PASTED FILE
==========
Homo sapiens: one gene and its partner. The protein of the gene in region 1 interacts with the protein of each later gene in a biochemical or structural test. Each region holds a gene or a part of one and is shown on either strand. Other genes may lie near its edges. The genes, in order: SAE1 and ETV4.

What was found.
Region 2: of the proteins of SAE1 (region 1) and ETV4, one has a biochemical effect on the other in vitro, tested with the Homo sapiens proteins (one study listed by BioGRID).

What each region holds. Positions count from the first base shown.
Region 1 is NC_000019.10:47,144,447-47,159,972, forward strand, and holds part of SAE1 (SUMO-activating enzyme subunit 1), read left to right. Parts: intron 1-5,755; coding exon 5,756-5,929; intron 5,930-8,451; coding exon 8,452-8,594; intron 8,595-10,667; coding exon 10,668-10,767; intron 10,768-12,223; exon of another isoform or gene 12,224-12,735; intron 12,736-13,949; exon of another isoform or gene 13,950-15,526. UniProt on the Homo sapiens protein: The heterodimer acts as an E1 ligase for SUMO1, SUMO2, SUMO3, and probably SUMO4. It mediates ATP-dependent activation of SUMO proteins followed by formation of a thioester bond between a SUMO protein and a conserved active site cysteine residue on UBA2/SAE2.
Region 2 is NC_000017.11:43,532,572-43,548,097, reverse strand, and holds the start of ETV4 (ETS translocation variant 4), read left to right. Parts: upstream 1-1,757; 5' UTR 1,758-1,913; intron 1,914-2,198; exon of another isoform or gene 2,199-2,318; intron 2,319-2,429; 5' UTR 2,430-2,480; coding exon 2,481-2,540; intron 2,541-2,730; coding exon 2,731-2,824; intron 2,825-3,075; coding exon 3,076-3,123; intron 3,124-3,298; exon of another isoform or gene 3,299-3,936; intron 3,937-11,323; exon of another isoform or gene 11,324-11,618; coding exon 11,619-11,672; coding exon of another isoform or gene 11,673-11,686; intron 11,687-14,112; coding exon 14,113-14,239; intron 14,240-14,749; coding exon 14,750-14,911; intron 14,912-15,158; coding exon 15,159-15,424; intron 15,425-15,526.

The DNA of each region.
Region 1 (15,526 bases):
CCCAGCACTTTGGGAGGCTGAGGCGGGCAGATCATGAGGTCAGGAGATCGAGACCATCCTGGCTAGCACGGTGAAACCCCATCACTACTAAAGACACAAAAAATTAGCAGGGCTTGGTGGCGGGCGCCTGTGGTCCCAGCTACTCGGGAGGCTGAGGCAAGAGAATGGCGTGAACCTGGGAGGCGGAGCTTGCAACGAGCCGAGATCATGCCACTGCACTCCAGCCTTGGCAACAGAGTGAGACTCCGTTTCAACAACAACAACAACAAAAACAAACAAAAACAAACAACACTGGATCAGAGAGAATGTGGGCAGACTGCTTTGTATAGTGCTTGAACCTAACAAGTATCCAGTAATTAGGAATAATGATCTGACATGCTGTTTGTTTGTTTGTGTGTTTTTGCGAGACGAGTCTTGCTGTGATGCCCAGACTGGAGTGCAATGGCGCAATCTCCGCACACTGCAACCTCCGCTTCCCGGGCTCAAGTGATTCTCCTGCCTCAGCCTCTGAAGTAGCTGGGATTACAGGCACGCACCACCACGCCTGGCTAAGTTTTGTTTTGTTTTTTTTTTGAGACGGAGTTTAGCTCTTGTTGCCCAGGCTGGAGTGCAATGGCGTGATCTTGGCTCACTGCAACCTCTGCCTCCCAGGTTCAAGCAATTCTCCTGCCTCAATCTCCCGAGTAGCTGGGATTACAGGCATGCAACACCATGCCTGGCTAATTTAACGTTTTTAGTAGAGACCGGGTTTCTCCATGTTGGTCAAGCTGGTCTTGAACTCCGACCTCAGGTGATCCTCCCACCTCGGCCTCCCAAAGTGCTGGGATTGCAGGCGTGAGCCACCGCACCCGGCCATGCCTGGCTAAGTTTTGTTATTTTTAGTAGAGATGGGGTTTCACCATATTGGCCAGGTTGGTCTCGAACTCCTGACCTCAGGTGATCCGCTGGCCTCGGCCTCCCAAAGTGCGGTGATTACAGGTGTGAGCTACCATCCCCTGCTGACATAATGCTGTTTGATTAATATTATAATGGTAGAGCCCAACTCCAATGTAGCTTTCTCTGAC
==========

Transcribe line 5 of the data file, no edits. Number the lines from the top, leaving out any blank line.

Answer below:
Region 1 is NC_000019.10:47,144,447-47,159,972, forward strand, and holds part of SAE1 (SUMO-activating enzyme subunit 1), read left to right. Parts: intron 1-5,755; coding exon 5,756-5,929; intron 5,930-8,451; coding exon 8,452-8,594; intron 8,595-10,667; coding exon 10,668-10,767; intron 10,768-12,223; exon of another isoform or gene 12,224-12,735; intron 12,736-13,949; exon of another isoform or gene 13,950-15,526. UniProt on the Homo sapiens protein: The heterodimer acts as an E1 ligase for SUMO1, SUMO2, SUMO3, and probably SUMO4. It mediates ATP-dependent activation of SUMO proteins followed by formation of a thioester bond between a SUMO protein and a conserved active site cysteine residue on UBA2/SAE2.